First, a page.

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How Much Has Kris Bryant Declined Since Joining the Rockies?

Rockies OF Kris Bryant; Photo via Arturo Pardavila III

In the 2021 offseason, all of the contenders were out signing big free agents to massive contracts. Freddie Freeman signed with the Dodgers for a 6-year deal, Marcus Semien inked a 7-year deal with the Rangers, Steve Cohen and Co. brought Max Scherzer to the Mets with a 3-year deal, etc. There was one free agent, however, whose offseason was unusually quiet that winter: Kris Bryant. At this point, Kris Bryant was a 4-time All-Star, ROTY, and, most importantly, an MVP. Although people were not certain where he would land, there was a consensus on the most likely possibilities. The Giants, Mets, Astros, and Mariners were among the most teams talked about. These were contending teams that, with the acquisition of Bryant, would solidify themselves as World-Series-caliber. With that being said, you can imagine everyone's shock when Kris Bryant signed with the Colorado Rockies on a 7-year, $182 million deal.

This was a surprising move because everyone was fairly certain Bryant would land with a contender. Along with that, the Rockies seemed to be headed toward a rebuild. Many things can be said about the Rockies’ decision to sign Bryant, but one thing is certain: it didn’t work. The year before the Rockies signed Bryant, they had won 74 games. In the two years following, they have won 68 and 59 games, respectively.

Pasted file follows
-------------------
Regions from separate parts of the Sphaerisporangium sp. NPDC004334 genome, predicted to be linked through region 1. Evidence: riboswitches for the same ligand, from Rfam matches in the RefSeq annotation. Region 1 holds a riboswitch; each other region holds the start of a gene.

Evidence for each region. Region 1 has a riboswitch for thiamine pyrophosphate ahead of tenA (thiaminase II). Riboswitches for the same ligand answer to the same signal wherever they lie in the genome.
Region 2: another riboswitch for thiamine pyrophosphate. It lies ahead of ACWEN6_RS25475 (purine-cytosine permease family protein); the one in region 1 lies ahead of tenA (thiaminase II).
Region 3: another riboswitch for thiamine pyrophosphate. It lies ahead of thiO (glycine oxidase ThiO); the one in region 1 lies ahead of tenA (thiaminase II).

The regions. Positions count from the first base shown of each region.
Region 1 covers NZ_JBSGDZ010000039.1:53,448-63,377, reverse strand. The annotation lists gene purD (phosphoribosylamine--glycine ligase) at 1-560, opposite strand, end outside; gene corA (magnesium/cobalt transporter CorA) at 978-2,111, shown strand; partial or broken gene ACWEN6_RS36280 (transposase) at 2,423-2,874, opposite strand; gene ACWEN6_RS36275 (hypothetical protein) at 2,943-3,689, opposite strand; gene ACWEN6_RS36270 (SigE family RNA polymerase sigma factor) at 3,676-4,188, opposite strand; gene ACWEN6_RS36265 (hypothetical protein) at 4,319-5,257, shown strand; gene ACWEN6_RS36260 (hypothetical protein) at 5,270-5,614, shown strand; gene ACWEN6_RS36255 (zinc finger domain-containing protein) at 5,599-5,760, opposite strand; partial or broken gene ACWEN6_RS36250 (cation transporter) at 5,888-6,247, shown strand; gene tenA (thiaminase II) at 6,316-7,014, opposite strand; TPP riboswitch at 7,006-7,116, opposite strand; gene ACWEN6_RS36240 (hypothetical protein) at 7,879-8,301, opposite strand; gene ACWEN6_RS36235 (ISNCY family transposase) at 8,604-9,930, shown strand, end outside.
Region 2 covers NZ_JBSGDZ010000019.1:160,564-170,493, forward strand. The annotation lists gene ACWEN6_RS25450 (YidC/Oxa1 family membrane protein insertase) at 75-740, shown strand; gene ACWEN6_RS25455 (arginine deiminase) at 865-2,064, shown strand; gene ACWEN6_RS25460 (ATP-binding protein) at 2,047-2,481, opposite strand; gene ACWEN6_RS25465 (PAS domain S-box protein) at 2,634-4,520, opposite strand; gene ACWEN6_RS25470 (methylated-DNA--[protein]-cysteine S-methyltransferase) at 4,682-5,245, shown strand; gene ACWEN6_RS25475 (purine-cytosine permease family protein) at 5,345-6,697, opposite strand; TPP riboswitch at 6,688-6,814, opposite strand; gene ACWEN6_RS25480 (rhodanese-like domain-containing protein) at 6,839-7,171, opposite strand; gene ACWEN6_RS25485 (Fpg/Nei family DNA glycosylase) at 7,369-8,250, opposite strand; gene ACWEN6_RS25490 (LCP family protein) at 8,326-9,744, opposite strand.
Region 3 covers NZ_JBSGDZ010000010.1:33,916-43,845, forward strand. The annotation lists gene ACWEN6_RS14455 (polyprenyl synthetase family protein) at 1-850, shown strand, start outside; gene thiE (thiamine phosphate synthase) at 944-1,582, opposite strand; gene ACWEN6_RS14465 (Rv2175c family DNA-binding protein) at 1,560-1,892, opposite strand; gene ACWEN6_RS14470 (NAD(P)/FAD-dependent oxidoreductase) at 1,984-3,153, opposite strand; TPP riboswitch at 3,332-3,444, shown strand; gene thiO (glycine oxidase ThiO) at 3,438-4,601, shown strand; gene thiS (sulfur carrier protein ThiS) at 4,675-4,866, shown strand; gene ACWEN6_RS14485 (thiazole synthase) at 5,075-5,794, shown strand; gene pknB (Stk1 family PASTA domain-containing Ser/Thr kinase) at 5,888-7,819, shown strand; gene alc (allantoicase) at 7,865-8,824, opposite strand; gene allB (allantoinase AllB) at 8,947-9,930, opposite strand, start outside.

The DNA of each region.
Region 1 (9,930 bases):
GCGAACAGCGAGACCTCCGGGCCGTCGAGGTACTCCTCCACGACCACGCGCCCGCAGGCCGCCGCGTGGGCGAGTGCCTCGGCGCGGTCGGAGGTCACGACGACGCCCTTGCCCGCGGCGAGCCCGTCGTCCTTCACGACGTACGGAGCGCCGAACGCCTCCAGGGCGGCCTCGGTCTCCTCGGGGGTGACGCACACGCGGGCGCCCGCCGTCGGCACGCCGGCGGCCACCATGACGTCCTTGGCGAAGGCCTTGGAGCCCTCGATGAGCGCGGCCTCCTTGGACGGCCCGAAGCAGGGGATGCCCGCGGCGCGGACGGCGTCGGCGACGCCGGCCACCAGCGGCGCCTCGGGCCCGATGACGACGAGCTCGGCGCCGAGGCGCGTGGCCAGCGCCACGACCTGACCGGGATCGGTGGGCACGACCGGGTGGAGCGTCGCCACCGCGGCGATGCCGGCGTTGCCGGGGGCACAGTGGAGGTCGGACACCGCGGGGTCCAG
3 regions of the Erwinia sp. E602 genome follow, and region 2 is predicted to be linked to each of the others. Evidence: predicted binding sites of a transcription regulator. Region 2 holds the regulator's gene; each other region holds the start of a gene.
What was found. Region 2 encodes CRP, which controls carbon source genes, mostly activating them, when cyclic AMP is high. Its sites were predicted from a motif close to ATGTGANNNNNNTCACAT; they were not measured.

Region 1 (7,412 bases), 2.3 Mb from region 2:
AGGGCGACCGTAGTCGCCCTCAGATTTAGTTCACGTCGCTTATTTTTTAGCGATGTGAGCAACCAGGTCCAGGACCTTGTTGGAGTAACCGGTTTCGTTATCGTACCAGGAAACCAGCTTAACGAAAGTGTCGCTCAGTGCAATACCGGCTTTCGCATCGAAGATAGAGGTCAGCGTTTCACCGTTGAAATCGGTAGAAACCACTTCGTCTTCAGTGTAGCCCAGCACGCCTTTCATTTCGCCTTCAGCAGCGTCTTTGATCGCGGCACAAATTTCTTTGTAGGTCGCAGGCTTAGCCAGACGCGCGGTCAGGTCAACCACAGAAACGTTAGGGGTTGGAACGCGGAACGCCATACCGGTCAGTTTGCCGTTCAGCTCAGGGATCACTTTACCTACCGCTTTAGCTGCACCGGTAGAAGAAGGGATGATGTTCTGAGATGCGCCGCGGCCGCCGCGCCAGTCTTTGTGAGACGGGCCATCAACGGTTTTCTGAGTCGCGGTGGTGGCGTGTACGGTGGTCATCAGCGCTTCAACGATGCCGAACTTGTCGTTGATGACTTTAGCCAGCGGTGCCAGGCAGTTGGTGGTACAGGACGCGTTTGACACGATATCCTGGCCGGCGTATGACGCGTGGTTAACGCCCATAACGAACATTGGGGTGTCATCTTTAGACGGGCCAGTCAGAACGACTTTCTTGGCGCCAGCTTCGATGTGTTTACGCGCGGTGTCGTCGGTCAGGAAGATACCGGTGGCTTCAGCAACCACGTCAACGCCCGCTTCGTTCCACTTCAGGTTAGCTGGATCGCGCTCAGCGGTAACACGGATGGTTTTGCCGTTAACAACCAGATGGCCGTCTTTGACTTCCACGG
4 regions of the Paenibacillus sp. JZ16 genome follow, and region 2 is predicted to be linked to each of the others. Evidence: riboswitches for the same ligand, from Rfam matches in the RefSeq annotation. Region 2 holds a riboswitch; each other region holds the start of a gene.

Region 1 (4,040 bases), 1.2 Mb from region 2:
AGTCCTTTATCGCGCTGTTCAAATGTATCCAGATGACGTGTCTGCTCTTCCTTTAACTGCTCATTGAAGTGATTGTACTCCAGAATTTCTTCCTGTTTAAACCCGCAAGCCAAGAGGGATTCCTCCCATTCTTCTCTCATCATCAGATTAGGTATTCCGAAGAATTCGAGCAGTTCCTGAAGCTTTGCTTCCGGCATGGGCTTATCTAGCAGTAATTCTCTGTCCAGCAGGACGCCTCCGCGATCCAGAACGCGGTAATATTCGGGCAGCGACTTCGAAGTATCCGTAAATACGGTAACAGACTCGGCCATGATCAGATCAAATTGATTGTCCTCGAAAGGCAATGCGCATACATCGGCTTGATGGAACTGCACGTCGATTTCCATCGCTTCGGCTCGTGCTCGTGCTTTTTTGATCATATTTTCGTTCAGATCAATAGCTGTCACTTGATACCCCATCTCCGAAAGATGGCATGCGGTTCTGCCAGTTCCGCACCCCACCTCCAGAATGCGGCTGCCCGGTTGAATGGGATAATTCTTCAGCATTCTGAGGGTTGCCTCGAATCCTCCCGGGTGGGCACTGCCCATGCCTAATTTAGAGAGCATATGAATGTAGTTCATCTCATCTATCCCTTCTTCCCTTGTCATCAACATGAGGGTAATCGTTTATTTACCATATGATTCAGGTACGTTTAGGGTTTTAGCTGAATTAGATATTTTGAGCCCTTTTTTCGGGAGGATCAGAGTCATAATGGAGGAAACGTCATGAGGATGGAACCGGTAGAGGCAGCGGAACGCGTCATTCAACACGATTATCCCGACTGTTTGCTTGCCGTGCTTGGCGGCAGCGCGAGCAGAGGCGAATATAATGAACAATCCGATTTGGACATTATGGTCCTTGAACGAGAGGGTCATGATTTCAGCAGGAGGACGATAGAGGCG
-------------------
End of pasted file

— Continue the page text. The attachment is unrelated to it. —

The Rockies are obviously terrible, and they have been historically bad at developing players, but has Kris Bryant’s performance suffered significantly since donning a Rockies jersey? For starters, Bryant’s defense has been poor each of his three seasons in Colorado. However, this defensive decline did not begin as soon as he got to the Rockies. Bryant was an elite fielding third baseman in 2016 and 2017. Since then, he has not placed above the 31st percentile in Outs Above Average in any season, finishing outside the top 100 in OAA every year since 2017. It is worth noting that when the Rockies signed Kris, third base was one of the few positions they did not need to be filled. Colorado had breakout star Ryan McMahon at the hot corner, so they moved Bryant to the outfield, where he is even worse defensively. As we have seen with players like Nick Senzel and Andrew Vaughn, making players play a position they are not as comfortable with can also have detrimental effects on their offensive production. Kris Bryant played outfield while on the Cubs as well, but it was sparingly. In Bryant’s 122 games with the Rockies, he has yet to play a single game at third base. In his limited games across two seasons with the Rockies, Kris finished with negative OAA and Arm Value Ratings. In essence, Bryant, a below-average defender at his primary position, was moved to a much more physically demanding position that he is worse at. Shocking how that has not worked out so far.

In Kris Bryant’s 7-year tenure with the Cubs, he finished with an elite 133 OPS+ and a 27.7 WAR. He was a 4-time All-Star, Rookie of the Year, and an MVP in Chicago, and, excluding 2020, never had an OPS+ below 121. He had great success with the Cubs, but was it sustainable? One noticeable problem early on was his strikeouts. Bryant only finished above the 40th percentile in strikeout rate once in his career. His walk rate was high enough to mitigate some of the strikeout concerns, consistently posting around a 2:1 K:BB ratio. However, looking at his Baseball Savant page, you will see Bryant’s play has steadily declined in recent years. Since 2017, Bryant has never had more than 3 rankings above the 75th percentile. For reference, his 2021 rankings in this image below: